Scene from Días de Gracia. (Photos courtesy Luis Sansans)
Días de gracia, or Days of Grace, is an intense, fast-paced trip through the Mexico of drug lords, kidnapping, corruption and violence. The labyrinthine plot intercuts among three different years — 2002, 2006 and 2010 — and never lets up on the energy level. The film took home eight ARIEL Awards, the Mexican equivalent of the Academy Award®. That success is more astonishing given that the film was writer-director-producer Everardo (Valerio) Gout’s first feature.
Gout and cinematographer Luis (David) Sansans used different film formats to give the various story threads distinctive textures and sizes on the screen. We did try to be constant with the color. The World Cup tournaments of 2002, 2006 and 2010 serve as a framing device.
“It was a luxury to be involved in the conceptualization of the film from the very beginning, at the script development stage,” says Sansans, who took home an ARIEL for his cinematography. “That gives you a lot of tools and a lot of ways to tell the story. The formats gave us a perspective for each character and for each story. The tale unfolds in Mexico City, and the environment is quite tough. We wanted to show that toughness on the film — the coloring of the city, of the walls, the roads, the mountains, everything. Every environment has its own texture, and you can emphasize that with negative. It’s not as flat as digital. Film negative has its own body, and that chemistry and alchemy make all the difference.”
To create a startling perspective on Mexico City, the 2002 segment was photographed mainly in a rare 16mm anamorphic format that resulted in a wide, 3:1 aspect ratio that is not as tall as the normal picture height when it appears in the theater. Sansans found uncoated Russian Lomo lenses that gave the images unique flares and textures. The main character here is a good cop who lives in a world of corruption.
“We had to be with this character all the time, following his steps,” Sansans explains. “That’s another reason that we chose 16mm — it’s lighter and easier to run and walk with. Everardo’s rule of thumb was ‘actors do, cameras follow.’ As a result, we had to be reactive, often using two cameras. This approach sometimes means compromises in the lighting, and you must depend on the latitude of the film stock and the lab.”
“...Every environment has its own texture, and you can emphasize that with negative. It’s not as flat as digital. Film negative has its own body, and that chemistry and alchemy make all the difference.”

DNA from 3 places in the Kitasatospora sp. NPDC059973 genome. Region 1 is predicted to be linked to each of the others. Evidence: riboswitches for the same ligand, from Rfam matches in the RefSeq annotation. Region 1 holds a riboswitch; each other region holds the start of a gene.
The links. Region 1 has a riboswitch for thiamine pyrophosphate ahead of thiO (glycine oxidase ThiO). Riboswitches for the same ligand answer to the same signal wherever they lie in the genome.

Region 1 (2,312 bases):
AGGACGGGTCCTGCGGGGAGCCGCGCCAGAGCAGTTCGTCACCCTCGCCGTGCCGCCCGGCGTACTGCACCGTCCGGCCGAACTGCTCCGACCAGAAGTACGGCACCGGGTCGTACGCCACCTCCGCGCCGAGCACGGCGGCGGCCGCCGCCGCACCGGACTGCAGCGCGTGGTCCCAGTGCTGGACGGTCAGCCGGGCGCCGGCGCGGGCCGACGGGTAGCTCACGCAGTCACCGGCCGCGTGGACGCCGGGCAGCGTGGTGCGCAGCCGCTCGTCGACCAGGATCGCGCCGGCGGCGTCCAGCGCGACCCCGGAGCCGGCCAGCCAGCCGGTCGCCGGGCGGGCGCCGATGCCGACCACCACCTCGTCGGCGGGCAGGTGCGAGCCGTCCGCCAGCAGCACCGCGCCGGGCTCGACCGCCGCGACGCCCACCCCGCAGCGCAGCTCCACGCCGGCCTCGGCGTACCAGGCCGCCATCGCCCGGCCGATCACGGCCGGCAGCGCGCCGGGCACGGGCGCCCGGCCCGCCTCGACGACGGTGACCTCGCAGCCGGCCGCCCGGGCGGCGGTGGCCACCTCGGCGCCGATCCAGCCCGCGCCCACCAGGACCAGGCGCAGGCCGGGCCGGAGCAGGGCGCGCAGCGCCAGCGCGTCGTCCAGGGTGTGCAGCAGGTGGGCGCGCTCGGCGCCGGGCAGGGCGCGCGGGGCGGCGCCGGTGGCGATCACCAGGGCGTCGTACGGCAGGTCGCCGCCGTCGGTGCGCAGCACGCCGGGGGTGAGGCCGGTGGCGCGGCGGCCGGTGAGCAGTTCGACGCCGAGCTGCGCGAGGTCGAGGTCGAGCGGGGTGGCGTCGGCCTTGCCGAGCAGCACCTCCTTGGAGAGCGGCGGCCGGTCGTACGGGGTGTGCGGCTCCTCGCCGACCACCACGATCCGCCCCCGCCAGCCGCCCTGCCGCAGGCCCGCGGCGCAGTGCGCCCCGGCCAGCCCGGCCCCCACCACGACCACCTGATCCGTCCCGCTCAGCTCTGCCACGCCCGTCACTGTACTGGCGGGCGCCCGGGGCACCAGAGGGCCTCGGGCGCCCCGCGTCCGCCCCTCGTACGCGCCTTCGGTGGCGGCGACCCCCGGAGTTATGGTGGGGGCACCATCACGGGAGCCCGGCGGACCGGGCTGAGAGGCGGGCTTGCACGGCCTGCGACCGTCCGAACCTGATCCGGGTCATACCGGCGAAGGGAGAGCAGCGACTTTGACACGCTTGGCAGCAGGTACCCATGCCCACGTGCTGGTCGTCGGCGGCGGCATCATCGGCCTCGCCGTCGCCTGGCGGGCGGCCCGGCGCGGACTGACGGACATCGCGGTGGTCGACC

The 2006 portion of the story features a kidnapping from the victim’s perspective, and begins by establishing the confused point of view of the victim through the use of the Super 8 film format. As the victim becomes more coherent, the format switches to Super 16, and eventually 35mm spherical. The aspect ratio is 1.85:1 throughout this storyline.
“A kidnapping victim is usually blindfolded and helpless,” notes Sansans. “You have to guide yourself using your other senses. We were using an older stock and created scratches, double exposures and out-of-focus moments. We manipulated shutter angle and used other in-camera techniques. As the story progresses, the format changes and the images become more static.”
The third section, which plays out in 2010, presents a kidnapping from the perspective of the victim’s family, and the psychology of isolation and fear that can result in such situations.
“Here, the camera is more likely to be on a Steadicam,” Sansans adds. “We shot with telephoto lenses to communicate the feeling that they are trapped in their own house. Their new world consists of the security people who protect them, and the kidnappers. They begin to have doubts and aren’t sure whom to believe. Shooting with spherical lenses gave us more choices when it came to focal length and composition.”
In addition to the range of formats, the filmmakers varied film stocks, using KODAK VISION3 500T Color Negative Film 7219 and 5219, KODAK VISION 250D Color Negative Film 7246 and 5246, and EASTMAN EXR 50D Color Negative Film 7245, among others. Fotokem in Burbank provided lab services on the complex project. DI was done with colorist Yvan Lucas at EFILM.
“I became a producer on the film, and saw the whole process from script to projection in the theater,” says Sansans. “After that, you understand better how images will edit or work with music and sound, for example. For me as a cinematographer, this project was like getting a master’s degree.”
Días de gracia was nominated for the Camera d’Or at the 2012 Cannes Film Festival, and among its eight ARIEL Awards were also statues for Best First Feature, Best Actor and Best Production Design.